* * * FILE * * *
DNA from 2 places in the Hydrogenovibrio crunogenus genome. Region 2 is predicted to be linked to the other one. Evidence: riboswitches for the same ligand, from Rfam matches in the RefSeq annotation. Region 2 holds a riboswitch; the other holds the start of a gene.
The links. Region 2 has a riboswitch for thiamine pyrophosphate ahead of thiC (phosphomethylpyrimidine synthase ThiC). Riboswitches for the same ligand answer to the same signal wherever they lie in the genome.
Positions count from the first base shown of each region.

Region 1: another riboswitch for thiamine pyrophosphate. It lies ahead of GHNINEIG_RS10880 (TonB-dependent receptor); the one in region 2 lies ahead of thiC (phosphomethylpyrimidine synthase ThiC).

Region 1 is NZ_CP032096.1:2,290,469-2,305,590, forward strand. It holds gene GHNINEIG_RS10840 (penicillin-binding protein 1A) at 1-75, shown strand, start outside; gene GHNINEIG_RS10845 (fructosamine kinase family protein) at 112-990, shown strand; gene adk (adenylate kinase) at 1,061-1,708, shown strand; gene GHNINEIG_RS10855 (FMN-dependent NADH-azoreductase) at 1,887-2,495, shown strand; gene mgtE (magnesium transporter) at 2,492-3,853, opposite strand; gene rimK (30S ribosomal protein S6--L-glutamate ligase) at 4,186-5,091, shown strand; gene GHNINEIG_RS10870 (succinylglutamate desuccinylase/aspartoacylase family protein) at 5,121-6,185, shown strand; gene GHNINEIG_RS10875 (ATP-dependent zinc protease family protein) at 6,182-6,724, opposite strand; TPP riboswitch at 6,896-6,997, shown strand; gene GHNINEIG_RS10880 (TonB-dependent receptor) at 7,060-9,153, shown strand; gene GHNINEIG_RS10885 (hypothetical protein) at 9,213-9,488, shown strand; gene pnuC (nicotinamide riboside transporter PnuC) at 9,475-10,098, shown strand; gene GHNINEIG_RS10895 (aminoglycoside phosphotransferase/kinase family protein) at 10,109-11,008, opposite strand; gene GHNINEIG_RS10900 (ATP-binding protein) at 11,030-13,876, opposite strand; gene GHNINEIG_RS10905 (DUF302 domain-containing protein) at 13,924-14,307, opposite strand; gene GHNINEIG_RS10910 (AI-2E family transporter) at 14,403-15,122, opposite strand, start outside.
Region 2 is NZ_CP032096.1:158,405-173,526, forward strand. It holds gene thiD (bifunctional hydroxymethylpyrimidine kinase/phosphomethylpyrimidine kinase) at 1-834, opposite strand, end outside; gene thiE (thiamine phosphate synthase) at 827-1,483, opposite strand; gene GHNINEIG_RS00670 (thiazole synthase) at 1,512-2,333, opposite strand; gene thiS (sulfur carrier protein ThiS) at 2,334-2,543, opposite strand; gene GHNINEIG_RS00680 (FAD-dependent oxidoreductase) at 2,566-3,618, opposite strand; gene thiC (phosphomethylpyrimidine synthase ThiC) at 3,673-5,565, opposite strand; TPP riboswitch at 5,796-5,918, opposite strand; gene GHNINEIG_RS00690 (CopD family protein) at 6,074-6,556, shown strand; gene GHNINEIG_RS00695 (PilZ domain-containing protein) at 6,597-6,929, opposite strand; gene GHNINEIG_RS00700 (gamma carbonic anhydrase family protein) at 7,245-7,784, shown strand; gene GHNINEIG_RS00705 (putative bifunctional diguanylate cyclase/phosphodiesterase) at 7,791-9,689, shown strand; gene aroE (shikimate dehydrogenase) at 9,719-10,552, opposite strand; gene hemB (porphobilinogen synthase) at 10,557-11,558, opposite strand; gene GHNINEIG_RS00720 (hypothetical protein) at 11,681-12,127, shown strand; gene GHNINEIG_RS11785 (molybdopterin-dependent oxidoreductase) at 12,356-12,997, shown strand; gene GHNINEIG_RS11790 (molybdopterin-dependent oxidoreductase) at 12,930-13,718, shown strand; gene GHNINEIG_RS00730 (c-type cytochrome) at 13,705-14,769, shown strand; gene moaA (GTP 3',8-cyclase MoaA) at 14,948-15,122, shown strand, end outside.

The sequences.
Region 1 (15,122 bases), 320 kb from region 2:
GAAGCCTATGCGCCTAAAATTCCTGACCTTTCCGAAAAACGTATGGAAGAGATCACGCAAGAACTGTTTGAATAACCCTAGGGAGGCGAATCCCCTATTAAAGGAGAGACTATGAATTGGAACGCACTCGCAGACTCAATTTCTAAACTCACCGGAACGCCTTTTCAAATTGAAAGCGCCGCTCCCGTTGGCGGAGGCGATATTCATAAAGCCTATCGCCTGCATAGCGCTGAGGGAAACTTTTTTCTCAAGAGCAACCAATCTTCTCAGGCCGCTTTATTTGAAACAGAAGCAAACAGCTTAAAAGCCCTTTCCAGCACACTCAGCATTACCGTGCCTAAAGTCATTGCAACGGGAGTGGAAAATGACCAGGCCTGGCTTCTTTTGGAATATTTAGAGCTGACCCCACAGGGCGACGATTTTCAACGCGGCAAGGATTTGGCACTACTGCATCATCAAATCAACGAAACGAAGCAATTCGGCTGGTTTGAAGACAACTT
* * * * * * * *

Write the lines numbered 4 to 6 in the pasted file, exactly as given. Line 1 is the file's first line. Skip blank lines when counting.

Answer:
Region 1: another riboswitch for thiamine pyrophosphate. It lies ahead of GHNINEIG_RS10880 (TonB-dependent receptor); the one in region 2 lies ahead of thiC (phosphomethylpyrimidine synthase ThiC).

Region 1 is NZ_CP032096.1:2,290,469-2,305,590, forward strand. It holds gene GHNINEIG_RS10840 (penicillin-binding protein 1A) at 1-75, shown strand, start outside; gene GHNINEIG_RS10845 (fructosamine kinase family protein) at 112-990, shown strand; gene adk (adenylate kinase) at 1,061-1,708, shown strand; gene GHNINEIG_RS10855 (FMN-dependent NADH-azoreductase) at 1,887-2,495, shown strand; gene mgtE (magnesium transporter) at 2,492-3,853, opposite strand; gene rimK (30S ribosomal protein S6--L-glutamate ligase) at 4,186-5,091, shown strand; gene GHNINEIG_RS10870 (succinylglutamate desuccinylase/aspartoacylase family protein) at 5,121-6,185, shown strand; gene GHNINEIG_RS10875 (ATP-dependent zinc protease family protein) at 6,182-6,724, opposite strand; TPP riboswitch at 6,896-6,997, shown strand; gene GHNINEIG_RS10880 (TonB-dependent receptor) at 7,060-9,153, shown strand; gene GHNINEIG_RS10885 (hypothetical protein) at 9,213-9,488, shown strand; gene pnuC (nicotinamide riboside transporter PnuC) at 9,475-10,098, shown strand; gene GHNINEIG_RS10895 (aminoglycoside phosphotransferase/kinase family protein) at 10,109-11,008, opposite strand; gene GHNINEIG_RS10900 (ATP-binding protein) at 11,030-13,876, opposite strand; gene GHNINEIG_RS10905 (DUF302 domain-containing protein) at 13,924-14,307, opposite strand; gene GHNINEIG_RS10910 (AI-2E family transporter) at 14,403-15,122, opposite strand, start outside.
Region 2 is NZ_CP032096.1:158,405-173,526, forward strand. It holds gene thiD (bifunctional hydroxymethylpyrimidine kinase/phosphomethylpyrimidine kinase) at 1-834, opposite strand, end outside; gene thiE (thiamine phosphate synthase) at 827-1,483, opposite strand; gene GHNINEIG_RS00670 (thiazole synthase) at 1,512-2,333, opposite strand; gene thiS (sulfur carrier protein ThiS) at 2,334-2,543, opposite strand; gene GHNINEIG_RS00680 (FAD-dependent oxidoreductase) at 2,566-3,618, opposite strand; gene thiC (phosphomethylpyrimidine synthase ThiC) at 3,673-5,565, opposite strand; TPP riboswitch at 5,796-5,918, opposite strand; gene GHNINEIG_RS00690 (CopD family protein) at 6,074-6,556, shown strand; gene GHNINEIG_RS00695 (PilZ domain-containing protein) at 6,597-6,929, opposite strand; gene GHNINEIG_RS00700 (gamma carbonic anhydrase family protein) at 7,245-7,784, shown strand; gene GHNINEIG_RS00705 (putative bifunctional diguanylate cyclase/phosphodiesterase) at 7,791-9,689, shown strand; gene aroE (shikimate dehydrogenase) at 9,719-10,552, opposite strand; gene hemB (porphobilinogen synthase) at 10,557-11,558, opposite strand; gene GHNINEIG_RS00720 (hypothetical protein) at 11,681-12,127, shown strand; gene GHNINEIG_RS11785 (molybdopterin-dependent oxidoreductase) at 12,356-12,997, shown strand; gene GHNINEIG_RS11790 (molybdopterin-dependent oxidoreductase) at 12,930-13,718, shown strand; gene GHNINEIG_RS00730 (c-type cytochrome) at 13,705-14,769, shown strand; gene moaA (GTP 3',8-cyclase MoaA) at 14,948-15,122, shown strand, end outside.